Refrigeration Piping: The Use of Double Risers

May 12, 2000
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TABLE 1: Double riser suction line sizes.
Final of three parts.

For systems equipped with capacity control compressors, or where tandem or multiple compressors are used with one or more compressors cycled off for capacity control, a single suction line riser may result in either unacceptably high or low gas velocities.

A line properly sized for light load conditions may have too high a pressure drop at maximum load, and if the line is sized based on full-load conditions, velocities may not be adequate at light load conditions to move oil through the tubing.

On air conditioning applications, where somewhat higher pressure drops at maximum-load conditions can be tolerated without any major penalty in overall system performance, it is usually preferable to accept the additional pressure drop imposed by a single vertical riser.

However, on medium- or low-temperature applications, where pressure drop is more critical and where separate risers from individual evaporators are not desirable or possible, a double riser may be necessary to avoid an excessive loss of capacity.

A typical double riser has a smaller and larger riser. The two lines should be sized so that the total cross-sectional area is equivalent to the cross-section area of a single riser that would have both satisfactory gas velocity and acceptable pressure drop at maximum load conditions.

The larger line is trapped. The smaller line must be sized to provide adequate velocities and acceptable pressure drop when the entire minimum load is carried in the smaller riser. Table 1 shows suction line sizes.

Defrost Gas Supply Lines

Sizing refrigeration lines to supply defrost gas to one or more evaporators has not been an exact science. The parameters associated with sizing the defrost gas lines are related to allowable pressure drop and refrigerant flow rate during defrost.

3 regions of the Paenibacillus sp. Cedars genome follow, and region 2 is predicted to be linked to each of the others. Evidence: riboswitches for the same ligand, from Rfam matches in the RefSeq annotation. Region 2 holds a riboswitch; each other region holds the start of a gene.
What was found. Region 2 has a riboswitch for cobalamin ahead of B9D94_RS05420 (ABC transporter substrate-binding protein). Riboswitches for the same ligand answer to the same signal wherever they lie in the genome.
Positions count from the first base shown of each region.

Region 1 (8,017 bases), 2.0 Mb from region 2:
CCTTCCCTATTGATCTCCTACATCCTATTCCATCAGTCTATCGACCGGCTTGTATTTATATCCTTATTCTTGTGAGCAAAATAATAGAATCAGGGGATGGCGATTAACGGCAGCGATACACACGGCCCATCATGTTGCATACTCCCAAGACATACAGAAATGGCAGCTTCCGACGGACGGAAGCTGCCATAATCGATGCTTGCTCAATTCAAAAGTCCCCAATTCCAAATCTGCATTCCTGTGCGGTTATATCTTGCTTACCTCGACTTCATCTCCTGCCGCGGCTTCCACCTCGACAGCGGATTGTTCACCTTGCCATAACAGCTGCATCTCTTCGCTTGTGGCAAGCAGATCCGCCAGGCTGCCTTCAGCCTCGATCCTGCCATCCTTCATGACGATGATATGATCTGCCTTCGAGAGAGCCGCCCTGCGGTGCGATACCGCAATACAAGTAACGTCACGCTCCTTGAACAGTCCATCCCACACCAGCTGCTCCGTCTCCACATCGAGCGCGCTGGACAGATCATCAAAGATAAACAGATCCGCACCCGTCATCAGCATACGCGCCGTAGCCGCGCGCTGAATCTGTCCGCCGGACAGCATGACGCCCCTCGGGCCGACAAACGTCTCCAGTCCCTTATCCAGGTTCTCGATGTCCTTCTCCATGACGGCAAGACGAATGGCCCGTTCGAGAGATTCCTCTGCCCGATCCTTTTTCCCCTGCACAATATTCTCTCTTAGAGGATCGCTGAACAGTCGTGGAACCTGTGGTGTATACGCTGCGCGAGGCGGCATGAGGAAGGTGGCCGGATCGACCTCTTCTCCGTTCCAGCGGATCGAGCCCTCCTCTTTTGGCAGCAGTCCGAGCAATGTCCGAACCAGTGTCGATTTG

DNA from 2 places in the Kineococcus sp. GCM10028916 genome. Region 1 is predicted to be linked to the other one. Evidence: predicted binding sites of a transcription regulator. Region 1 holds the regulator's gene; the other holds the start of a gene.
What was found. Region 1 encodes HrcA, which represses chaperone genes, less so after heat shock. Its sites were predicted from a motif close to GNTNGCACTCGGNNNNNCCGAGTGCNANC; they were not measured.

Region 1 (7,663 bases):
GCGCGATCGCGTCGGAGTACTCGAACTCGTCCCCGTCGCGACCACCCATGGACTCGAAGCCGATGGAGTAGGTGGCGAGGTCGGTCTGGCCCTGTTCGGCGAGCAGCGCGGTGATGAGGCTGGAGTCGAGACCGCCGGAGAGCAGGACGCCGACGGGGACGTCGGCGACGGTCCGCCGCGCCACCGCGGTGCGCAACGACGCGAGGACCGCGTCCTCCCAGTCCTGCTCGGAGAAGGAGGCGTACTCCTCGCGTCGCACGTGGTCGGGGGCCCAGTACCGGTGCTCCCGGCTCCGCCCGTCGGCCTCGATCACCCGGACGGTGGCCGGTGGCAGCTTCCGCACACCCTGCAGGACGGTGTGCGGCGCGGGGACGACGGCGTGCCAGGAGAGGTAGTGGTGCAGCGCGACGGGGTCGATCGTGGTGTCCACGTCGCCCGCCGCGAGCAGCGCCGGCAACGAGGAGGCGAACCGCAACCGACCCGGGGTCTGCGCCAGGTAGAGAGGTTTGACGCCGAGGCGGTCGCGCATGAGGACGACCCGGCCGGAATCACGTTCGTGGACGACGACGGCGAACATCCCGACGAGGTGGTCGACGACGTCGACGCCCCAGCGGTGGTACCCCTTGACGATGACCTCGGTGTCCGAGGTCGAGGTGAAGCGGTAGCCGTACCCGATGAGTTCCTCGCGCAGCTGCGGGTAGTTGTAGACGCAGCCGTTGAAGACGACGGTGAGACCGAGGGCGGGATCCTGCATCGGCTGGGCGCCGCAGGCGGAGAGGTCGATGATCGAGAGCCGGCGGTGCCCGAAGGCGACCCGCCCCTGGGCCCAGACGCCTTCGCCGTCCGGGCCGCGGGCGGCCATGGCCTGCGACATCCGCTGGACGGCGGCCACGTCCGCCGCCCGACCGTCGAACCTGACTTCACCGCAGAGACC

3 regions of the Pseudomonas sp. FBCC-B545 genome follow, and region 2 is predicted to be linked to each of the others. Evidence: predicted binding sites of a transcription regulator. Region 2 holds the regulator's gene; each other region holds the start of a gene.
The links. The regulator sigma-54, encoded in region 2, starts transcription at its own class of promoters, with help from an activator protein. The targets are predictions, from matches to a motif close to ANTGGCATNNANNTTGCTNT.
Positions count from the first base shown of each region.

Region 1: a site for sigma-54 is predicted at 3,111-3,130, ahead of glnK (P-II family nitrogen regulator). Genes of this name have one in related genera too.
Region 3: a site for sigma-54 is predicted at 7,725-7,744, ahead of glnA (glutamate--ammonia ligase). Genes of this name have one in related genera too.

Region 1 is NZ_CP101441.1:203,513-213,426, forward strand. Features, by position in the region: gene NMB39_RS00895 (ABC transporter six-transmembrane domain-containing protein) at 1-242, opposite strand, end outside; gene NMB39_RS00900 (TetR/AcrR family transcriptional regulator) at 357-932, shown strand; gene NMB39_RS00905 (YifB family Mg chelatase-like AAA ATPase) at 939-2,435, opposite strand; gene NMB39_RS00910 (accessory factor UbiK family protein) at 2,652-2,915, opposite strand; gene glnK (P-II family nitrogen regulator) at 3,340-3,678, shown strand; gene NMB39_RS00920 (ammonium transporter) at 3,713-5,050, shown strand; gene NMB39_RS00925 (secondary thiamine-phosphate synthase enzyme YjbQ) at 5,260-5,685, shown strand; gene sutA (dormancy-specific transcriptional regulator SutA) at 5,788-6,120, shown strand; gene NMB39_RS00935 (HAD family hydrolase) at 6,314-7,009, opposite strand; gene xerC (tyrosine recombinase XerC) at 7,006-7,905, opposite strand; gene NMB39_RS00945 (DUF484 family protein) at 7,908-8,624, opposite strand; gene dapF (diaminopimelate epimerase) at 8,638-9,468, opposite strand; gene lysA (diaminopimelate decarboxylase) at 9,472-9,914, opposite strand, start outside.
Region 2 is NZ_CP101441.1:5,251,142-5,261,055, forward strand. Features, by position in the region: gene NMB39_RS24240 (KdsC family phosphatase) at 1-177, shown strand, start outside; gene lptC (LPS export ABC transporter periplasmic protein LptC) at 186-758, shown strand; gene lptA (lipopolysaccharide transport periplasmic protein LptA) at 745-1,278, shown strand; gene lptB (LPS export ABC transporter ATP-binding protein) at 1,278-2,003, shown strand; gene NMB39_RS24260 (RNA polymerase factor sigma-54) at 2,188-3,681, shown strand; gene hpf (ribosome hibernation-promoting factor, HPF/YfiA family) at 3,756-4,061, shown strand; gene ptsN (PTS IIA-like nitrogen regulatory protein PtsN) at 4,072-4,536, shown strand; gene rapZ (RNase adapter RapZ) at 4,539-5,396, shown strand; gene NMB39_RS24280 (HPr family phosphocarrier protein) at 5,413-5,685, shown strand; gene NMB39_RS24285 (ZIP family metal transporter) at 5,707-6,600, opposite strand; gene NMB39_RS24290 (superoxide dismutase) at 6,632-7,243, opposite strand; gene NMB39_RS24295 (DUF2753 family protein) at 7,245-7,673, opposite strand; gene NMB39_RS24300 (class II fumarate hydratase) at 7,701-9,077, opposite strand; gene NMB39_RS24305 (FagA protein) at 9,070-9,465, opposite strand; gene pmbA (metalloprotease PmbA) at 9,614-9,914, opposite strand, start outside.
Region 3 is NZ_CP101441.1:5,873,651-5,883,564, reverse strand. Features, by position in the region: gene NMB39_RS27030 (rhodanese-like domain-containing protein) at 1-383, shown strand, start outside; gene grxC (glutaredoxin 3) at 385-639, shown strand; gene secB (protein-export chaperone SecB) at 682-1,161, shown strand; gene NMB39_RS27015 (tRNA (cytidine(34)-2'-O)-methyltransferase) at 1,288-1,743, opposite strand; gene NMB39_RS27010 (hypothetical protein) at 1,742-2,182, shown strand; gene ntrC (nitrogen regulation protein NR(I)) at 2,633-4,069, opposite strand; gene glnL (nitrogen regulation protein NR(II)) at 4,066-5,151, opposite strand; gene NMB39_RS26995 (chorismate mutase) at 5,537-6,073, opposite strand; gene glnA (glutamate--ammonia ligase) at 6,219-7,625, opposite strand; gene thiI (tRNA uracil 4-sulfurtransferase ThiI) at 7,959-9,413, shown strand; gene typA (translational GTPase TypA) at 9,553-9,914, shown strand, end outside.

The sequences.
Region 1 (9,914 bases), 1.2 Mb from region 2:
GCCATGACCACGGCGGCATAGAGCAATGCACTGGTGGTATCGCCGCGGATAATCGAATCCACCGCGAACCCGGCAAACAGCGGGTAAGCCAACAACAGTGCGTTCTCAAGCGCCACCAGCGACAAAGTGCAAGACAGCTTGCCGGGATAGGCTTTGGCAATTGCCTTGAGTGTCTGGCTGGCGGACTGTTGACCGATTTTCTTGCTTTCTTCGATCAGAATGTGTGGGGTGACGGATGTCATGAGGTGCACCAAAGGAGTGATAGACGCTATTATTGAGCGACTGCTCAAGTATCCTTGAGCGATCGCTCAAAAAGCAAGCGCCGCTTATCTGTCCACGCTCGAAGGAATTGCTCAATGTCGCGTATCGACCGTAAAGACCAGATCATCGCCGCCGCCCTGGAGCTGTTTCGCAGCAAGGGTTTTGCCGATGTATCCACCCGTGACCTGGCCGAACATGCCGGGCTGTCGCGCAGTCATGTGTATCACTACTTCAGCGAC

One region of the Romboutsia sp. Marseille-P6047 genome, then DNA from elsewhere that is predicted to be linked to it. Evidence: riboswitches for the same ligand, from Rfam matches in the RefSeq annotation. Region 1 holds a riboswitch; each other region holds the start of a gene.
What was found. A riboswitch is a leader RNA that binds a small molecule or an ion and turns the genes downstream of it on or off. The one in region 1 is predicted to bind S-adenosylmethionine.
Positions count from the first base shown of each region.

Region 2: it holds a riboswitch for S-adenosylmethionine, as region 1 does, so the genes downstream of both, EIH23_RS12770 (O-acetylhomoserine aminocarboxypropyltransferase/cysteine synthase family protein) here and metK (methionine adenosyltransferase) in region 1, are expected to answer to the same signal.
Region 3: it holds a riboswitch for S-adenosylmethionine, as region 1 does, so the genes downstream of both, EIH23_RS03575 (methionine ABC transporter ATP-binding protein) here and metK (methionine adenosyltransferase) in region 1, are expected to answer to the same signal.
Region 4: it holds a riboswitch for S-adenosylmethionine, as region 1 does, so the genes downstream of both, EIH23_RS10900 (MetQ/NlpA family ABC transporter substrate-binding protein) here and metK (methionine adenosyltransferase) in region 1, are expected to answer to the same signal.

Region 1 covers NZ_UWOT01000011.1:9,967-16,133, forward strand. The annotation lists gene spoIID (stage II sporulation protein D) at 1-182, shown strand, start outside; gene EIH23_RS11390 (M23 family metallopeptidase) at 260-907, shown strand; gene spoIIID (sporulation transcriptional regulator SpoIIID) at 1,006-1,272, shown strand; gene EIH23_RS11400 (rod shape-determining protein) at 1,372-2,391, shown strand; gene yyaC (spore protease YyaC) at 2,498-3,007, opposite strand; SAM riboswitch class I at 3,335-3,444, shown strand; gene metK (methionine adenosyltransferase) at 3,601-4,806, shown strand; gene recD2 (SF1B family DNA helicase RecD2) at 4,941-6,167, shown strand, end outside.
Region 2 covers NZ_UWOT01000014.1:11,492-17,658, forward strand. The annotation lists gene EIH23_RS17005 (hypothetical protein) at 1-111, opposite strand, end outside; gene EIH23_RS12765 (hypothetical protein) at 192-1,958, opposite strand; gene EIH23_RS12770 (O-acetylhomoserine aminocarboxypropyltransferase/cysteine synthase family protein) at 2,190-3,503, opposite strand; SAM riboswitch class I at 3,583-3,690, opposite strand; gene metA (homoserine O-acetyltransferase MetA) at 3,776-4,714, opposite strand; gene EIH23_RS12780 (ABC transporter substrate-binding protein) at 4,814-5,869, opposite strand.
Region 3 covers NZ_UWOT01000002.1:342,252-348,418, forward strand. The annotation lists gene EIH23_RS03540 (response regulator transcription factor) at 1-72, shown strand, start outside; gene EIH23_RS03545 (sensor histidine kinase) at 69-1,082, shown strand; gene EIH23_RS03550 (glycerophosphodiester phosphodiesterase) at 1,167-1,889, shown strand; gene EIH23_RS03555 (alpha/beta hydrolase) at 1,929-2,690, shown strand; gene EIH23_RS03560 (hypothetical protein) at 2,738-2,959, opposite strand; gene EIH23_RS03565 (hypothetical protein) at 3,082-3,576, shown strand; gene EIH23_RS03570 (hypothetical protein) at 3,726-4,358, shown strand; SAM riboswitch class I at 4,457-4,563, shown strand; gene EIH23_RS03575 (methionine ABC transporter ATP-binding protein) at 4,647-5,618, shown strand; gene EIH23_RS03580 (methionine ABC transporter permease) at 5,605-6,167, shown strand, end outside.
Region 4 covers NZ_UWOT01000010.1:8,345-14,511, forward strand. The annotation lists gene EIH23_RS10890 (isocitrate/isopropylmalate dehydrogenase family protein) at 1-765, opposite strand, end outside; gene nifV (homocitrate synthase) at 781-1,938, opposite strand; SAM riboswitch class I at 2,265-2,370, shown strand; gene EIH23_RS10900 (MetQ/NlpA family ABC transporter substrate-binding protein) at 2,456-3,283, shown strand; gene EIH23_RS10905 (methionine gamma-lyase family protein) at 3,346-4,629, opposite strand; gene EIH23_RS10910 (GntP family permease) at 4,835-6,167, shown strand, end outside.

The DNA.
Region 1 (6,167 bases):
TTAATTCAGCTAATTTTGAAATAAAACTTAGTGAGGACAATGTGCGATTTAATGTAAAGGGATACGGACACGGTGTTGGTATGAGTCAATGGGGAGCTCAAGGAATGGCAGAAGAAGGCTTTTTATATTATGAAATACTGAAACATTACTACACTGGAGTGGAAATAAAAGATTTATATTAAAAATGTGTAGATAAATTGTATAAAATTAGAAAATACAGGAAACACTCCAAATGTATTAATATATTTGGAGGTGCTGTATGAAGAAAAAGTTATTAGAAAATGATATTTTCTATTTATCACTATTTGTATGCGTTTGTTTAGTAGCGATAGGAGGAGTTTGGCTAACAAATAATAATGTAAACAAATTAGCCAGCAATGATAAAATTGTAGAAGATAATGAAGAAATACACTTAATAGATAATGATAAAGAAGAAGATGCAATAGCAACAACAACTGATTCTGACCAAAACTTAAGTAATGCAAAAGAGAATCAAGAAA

Engineers have used approximately two times the evaporator load for effective refrigerant flow rate to determine line-sizing requirements. The pressure drop is not as critical during the defrost cycle, and many engineers have used velocity as the criterion for determining line size.

The effective condensing temperature and average temperature of the gas must be determined. The velocity determined at saturated conditions will give a conservative line size.

It is recommended that initial sizing be based on twice the evaporator flow rate, and that velocities from 1,000 to 2,000 feet per minute (fpm) be used for determining the defrost gas supply line size.

Equivalent Lengths Of Valves, Fittings

Refrigerant line capacity tables are based on unit pressure drop per 100-ft length of straight pipe, or per combination of straight pipe, fitting, and valves, with friction drop equivalent to a 100-ft length of straight pipe.

Generally, pressure drop through valves and fittings is determined by establishing the equivalent straight length of pipe of the same size with the same friction drop. Line sizing tables can then be used directly.

Expansion and Contraction

Temperature change will expand and contract all refrigeration piping material. Therefore, techniques must allow for expansion and contraction changes; this will prevent stresses that may buckle, bend, or rupture the refrigerant piping.